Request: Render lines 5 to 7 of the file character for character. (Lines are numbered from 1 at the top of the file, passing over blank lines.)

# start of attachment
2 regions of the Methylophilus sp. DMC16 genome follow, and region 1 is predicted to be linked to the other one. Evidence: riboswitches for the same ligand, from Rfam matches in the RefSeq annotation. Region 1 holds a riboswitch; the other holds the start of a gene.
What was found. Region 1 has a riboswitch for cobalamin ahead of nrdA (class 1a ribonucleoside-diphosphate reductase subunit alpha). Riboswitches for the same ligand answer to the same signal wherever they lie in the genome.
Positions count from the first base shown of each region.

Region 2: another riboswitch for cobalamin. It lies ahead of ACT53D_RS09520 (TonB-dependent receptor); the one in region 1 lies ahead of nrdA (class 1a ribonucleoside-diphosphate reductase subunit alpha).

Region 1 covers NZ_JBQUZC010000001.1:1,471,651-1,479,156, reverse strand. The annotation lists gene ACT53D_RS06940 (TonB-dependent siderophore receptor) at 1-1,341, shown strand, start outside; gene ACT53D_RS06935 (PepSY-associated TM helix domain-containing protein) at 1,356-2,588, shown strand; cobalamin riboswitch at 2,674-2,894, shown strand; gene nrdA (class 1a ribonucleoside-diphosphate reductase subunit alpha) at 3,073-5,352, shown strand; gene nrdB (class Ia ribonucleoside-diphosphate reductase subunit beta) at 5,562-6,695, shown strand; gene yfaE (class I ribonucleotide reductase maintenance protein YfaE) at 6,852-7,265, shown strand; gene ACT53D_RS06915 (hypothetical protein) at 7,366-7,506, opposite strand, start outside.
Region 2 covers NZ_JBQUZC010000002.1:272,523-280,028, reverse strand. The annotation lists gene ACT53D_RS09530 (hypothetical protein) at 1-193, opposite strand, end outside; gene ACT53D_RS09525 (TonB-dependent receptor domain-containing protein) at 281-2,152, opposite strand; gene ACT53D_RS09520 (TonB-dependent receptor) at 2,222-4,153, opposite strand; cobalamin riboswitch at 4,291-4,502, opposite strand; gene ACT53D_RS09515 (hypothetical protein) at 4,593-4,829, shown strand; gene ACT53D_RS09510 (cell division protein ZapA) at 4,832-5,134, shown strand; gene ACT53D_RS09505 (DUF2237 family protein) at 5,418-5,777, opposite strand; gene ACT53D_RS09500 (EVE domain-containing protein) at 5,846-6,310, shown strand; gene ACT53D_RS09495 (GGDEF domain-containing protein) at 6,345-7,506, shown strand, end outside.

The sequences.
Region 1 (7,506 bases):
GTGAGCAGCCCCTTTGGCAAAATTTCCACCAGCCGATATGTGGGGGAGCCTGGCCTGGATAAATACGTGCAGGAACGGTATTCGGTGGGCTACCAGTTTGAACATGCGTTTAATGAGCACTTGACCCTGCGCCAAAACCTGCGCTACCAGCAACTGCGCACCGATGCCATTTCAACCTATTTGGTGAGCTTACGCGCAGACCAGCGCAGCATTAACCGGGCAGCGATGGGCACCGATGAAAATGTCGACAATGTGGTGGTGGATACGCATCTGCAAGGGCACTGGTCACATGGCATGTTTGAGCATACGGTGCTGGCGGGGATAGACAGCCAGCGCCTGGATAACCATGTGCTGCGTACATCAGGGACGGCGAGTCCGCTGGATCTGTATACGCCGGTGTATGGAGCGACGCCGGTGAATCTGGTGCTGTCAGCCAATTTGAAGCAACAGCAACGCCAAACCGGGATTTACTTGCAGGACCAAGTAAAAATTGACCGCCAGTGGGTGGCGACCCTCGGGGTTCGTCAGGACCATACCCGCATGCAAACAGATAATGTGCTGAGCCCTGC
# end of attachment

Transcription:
Region 1 covers NZ_JBQUZC010000001.1:1,471,651-1,479,156, reverse strand. The annotation lists gene ACT53D_RS06940 (TonB-dependent siderophore receptor) at 1-1,341, shown strand, start outside; gene ACT53D_RS06935 (PepSY-associated TM helix domain-containing protein) at 1,356-2,588, shown strand; cobalamin riboswitch at 2,674-2,894, shown strand; gene nrdA (class 1a ribonucleoside-diphosphate reductase subunit alpha) at 3,073-5,352, shown strand; gene nrdB (class Ia ribonucleoside-diphosphate reductase subunit beta) at 5,562-6,695, shown strand; gene yfaE (class I ribonucleotide reductase maintenance protein YfaE) at 6,852-7,265, shown strand; gene ACT53D_RS06915 (hypothetical protein) at 7,366-7,506, opposite strand, start outside.
Region 2 covers NZ_JBQUZC010000002.1:272,523-280,028, reverse strand. The annotation lists gene ACT53D_RS09530 (hypothetical protein) at 1-193, opposite strand, end outside; gene ACT53D_RS09525 (TonB-dependent receptor domain-containing protein) at 281-2,152, opposite strand; gene ACT53D_RS09520 (TonB-dependent receptor) at 2,222-4,153, opposite strand; cobalamin riboswitch at 4,291-4,502, opposite strand; gene ACT53D_RS09515 (hypothetical protein) at 4,593-4,829, shown strand; gene ACT53D_RS09510 (cell division protein ZapA) at 4,832-5,134, shown strand; gene ACT53D_RS09505 (DUF2237 family protein) at 5,418-5,777, opposite strand; gene ACT53D_RS09500 (EVE domain-containing protein) at 5,846-6,310, shown strand; gene ACT53D_RS09495 (GGDEF domain-containing protein) at 6,345-7,506, shown strand, end outside.

The sequences.